In 1982, the German television station Süddeutscher Rundfunk broadcast an unusual 13-minute play, Quad I+II, by Irish playwright Samuel Beckett. Easy to describe but opaque in explanation, the piece consists of four shrouded performers who briskly pace in a precise, repeating pattern around a tight white square, narrowly avoiding collision. So much hustle, no obvious reason. Beckett can say so much with so little.
Quad is referred to briefly in Gino DiIorio’s Sam and Dede, or My Dinner with André the Giant, now at Washington Stage Guild through February 6, and the short choreo-play feels like a fitting metaphor. While there are only two characters in DiIorio’s play, Beckett and the beloved titular wrestler, the actual historical figures are also, in a spectral way, on stage or, more accurately, what each audience member thinks they know of each. Unlike Quad’s figures, Beckett and André, played well by Alan Wade and Benjamin Russell respectively, speak. They speak so much they often end up saying very little in a play that plods a 95-minute play out of an interesting historical anecdote.
While living in a French commune north of Paris, Beckett played chauffeur for many local school children. Proving fact is often stranger than fiction, one of the children, André René Roussimoff, grew up to be a giant (the Giant) in the world of professional wrestling. The first three scenes imagine school-bound excursions in 1958. The two discuss cricket, school, and theater, but more than anything, they discuss seeing and being seen, the axis around which nearly the whole play revolves. The remaining three scenes are works of pure fiction: André visiting Beckett after a production of Endgame in 1963; a drink-laden dinner in a hotel room after a wrestling bout 12 years later; and finally a Beckettian ode qua epilogue.
Russell brings an affable and warm presence to André, a perpetual teenager whose lust for life is infectious, both transmittable and at times dangerous. His laugh, broad smile, and Belgian-inflected bass-noted voice conjure André without slipping into parody. Wade’s Beckett (dressed by costumer Sigridur Johannesdottir in Beckett’s “old brown suit” and suede Wallabees) is cool, professorial, an observer who says less than he sees, hiding behind his quarter-sized lenses above his down-turned lips. The two have an ease together that doesn’t quite come off as chemistry but never dips below a mutual interest in one another. Like Gogo and Didi, the two tramps in Beckett’s Waiting for Godot, the two are stuck together, but the production doesn’t quite answer why. What are they looking for in one another? A foil? A friend? An answer? They pace together, narrowly avoiding collision.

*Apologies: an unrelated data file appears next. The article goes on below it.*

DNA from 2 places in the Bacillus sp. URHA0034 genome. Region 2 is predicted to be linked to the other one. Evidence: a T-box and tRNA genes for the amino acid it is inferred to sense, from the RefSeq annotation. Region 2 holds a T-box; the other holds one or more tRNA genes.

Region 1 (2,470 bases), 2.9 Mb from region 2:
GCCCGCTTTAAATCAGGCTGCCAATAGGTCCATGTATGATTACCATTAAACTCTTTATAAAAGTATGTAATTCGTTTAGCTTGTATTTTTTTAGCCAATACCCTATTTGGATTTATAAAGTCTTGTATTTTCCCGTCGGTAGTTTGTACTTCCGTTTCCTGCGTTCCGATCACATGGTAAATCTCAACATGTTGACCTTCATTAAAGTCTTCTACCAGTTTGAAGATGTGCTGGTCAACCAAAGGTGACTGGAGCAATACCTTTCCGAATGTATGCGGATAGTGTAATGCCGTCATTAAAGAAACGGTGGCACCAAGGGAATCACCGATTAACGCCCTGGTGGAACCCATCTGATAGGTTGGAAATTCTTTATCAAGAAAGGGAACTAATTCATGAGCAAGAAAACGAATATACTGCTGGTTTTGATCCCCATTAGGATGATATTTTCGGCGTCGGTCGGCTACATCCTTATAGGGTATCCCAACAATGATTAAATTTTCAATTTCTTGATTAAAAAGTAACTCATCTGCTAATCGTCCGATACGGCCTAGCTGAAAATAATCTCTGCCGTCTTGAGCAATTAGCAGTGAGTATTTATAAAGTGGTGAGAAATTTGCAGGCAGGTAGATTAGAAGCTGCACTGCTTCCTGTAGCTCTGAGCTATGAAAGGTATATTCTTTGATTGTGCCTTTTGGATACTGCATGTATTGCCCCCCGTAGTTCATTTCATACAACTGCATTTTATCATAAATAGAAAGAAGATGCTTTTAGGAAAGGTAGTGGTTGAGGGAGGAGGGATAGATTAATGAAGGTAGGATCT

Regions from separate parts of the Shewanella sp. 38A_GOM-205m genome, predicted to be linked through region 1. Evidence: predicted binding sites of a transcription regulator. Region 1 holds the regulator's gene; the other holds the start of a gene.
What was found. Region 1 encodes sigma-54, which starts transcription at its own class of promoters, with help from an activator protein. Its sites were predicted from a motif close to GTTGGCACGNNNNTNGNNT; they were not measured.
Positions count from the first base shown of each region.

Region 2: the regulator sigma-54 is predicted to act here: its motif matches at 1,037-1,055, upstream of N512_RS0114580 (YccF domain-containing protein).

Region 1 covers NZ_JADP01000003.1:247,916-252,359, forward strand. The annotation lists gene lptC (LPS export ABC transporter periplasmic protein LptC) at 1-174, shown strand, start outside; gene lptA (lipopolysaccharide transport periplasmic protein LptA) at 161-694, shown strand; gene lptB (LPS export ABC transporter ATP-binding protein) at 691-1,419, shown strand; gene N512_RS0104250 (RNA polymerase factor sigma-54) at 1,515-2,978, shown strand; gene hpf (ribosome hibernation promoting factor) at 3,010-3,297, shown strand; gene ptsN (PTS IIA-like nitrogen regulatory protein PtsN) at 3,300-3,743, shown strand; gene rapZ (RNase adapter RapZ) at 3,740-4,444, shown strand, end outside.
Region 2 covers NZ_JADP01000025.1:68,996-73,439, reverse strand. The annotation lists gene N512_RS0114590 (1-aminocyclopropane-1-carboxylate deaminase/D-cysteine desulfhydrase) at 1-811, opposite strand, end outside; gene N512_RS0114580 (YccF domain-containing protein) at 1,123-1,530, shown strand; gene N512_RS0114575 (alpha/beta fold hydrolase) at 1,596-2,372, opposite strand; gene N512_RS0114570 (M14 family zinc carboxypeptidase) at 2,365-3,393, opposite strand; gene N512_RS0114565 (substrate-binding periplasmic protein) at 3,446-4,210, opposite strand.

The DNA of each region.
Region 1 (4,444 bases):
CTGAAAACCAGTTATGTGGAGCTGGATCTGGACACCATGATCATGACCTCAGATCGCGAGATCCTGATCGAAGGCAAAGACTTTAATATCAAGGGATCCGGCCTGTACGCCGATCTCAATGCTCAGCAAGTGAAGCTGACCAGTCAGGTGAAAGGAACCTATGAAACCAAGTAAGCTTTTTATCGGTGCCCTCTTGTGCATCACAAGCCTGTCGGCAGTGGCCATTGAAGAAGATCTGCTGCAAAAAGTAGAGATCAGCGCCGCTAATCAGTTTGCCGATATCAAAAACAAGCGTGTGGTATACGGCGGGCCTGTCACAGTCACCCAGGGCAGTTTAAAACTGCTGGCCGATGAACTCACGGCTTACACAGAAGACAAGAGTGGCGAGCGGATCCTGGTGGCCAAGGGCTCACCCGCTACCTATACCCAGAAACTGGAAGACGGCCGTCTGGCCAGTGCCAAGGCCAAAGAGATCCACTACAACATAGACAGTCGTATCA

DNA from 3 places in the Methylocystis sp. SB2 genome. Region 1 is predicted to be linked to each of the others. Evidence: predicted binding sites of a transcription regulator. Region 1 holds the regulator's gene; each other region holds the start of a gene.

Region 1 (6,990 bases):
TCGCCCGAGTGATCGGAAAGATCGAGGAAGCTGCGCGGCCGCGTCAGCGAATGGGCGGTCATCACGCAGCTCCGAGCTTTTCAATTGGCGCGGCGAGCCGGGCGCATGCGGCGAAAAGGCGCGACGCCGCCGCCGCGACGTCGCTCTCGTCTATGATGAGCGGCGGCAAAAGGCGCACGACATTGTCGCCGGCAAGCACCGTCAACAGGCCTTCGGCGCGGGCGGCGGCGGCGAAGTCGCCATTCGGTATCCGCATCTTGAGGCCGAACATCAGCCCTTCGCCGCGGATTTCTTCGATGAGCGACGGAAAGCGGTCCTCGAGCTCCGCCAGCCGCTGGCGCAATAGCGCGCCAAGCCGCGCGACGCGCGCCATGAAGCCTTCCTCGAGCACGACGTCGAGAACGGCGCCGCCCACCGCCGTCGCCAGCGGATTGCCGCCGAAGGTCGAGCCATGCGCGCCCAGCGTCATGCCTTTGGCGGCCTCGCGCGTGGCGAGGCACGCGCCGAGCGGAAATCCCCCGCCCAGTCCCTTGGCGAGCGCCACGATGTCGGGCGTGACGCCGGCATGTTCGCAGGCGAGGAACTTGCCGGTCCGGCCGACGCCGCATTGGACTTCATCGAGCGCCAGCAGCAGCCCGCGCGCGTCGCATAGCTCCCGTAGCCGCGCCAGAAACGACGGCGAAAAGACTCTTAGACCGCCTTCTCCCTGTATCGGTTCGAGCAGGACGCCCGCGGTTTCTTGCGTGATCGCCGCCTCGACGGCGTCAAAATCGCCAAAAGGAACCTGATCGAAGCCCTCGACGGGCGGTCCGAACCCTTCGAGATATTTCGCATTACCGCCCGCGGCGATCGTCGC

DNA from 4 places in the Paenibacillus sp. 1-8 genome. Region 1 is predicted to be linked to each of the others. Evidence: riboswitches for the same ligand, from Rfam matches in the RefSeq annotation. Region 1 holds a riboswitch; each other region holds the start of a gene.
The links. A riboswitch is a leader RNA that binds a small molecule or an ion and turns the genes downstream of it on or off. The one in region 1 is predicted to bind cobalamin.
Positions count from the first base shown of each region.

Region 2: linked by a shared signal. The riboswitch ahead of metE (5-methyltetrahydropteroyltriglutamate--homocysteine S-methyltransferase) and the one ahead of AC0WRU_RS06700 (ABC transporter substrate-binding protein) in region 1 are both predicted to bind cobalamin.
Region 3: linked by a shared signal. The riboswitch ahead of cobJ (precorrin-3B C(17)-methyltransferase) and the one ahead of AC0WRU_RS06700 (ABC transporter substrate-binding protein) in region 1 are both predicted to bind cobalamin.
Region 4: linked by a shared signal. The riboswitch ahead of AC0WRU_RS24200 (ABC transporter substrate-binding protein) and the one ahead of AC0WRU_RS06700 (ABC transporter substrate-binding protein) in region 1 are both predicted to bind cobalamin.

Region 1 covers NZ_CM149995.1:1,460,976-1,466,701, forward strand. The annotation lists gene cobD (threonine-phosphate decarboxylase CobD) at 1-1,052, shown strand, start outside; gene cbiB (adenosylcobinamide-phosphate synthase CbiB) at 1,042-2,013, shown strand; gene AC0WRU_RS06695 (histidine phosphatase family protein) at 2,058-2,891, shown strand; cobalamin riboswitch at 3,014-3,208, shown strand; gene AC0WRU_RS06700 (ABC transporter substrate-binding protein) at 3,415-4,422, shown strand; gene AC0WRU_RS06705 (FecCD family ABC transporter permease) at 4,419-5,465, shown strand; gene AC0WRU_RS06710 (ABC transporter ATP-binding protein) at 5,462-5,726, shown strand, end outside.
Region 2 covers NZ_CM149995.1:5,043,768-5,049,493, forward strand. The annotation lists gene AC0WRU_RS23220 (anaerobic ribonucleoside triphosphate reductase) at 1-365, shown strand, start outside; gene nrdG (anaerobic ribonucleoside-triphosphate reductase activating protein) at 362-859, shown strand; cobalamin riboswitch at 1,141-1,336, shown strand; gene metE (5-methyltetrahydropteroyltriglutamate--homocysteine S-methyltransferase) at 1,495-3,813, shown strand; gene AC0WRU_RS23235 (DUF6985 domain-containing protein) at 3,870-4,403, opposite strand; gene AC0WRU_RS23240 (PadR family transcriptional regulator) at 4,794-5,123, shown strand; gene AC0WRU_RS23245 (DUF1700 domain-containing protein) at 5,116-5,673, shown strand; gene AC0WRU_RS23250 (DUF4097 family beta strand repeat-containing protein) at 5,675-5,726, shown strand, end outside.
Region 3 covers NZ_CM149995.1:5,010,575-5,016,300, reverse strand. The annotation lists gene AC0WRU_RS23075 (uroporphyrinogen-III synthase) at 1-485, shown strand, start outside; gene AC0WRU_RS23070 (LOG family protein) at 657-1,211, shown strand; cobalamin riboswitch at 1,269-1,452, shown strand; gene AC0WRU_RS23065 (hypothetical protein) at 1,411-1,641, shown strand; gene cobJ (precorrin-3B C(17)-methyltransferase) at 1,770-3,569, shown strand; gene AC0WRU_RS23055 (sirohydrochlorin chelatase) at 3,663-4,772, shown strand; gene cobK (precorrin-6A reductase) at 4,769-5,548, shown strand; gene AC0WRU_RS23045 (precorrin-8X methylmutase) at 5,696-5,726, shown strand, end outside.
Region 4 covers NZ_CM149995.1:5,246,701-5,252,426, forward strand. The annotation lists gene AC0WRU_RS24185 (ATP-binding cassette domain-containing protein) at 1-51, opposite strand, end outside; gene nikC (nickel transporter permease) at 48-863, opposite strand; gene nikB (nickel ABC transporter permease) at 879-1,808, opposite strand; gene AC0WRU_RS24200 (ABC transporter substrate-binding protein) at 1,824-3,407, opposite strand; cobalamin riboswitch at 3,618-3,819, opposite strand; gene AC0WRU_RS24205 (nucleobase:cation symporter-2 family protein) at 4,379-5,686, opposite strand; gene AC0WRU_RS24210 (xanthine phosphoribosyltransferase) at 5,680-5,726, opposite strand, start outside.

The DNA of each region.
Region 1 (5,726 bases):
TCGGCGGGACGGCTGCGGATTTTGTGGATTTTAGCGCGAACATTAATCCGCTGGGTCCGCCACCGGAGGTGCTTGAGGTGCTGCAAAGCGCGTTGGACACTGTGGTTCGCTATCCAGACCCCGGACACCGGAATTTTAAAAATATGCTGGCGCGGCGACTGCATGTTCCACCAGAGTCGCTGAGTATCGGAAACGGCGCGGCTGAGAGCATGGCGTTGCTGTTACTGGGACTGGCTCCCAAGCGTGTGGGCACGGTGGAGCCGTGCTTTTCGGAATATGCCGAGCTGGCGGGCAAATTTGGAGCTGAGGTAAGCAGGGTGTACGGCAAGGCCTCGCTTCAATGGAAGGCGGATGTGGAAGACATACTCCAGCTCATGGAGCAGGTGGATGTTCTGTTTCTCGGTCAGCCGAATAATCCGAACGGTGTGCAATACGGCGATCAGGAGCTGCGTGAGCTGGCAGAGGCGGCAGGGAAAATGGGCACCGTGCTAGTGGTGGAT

The play over delights in its repetitions and homages to Beckett (try to count how many times someone says “I don’t know” or decries “Nothing happens”). The hotel scene is a well-intentioned tribute to Louis Malle’s 1981 film, My Dinner with André. Easy assessments abound. André is a giant, “constantly expanding,” who alternately wishes to be hoisted up by the crowd and just another face in it (at times, the characters’ logic bends like a cloverleaf leg lock). Beckett is a writer whom writing pains, a man of the theater who shies away from the spotlight. André, the body that cannot be filled, Beckett, the mind that cannot be quieted. André wants stories that are “bigger than life,” Manichaean in their morality. Beckett flees from such certainty into a bland inarticulateness (Beckett himself never suffered such a fate. He could, unlike his early contemporary Joyce, “justify every syllable”).
There’s an interesting un-timeliness and reserve in Steven Carpenter’s direction, fitting for a play that wants to be Beckettian while rejecting the playwright’s signature bathos and precision. The characters don’t age. The scenes are paced very similarly. The settings, by Carl Gudenius and Jingwie Dai, have a comic wink. Beckett’s steering wheel dwarfs the writer. The hotel room is elegant but strange. The final scene shocks in a rewarding way, and delivers lighting designer Marianne Meadow’s finest moments, as well as, oddly, the most genuine connection between its performers. It’s as if Beckett knew, “give a man a stage and he’ll pace. Stick him in an urn and he may say something.”
Running Time: One hour 45 minutes, including a 10-minute intermission.
Sam and Dede, or My Dinner with André the Giant plays through February 6, 2022, presented by Washington Stage Guild performing in The Undercroft Theatre at Mount Vernon Place United Methodist Church, 900 Massachusetts Avenue NW, Washington, DC. Tickets ($50–$60, with half off for students and $10 off for seniors) can be purchased online.
COVID Safety: Masks are required for all and attendees must present a photo ID and show proof that they meet the CDC definition of being fully vaccinated at the time of entry into the theater with a physical or digital copy of their vaccination card.
Washington Stage Guild’s in-person season to spotlight trust (season announcement)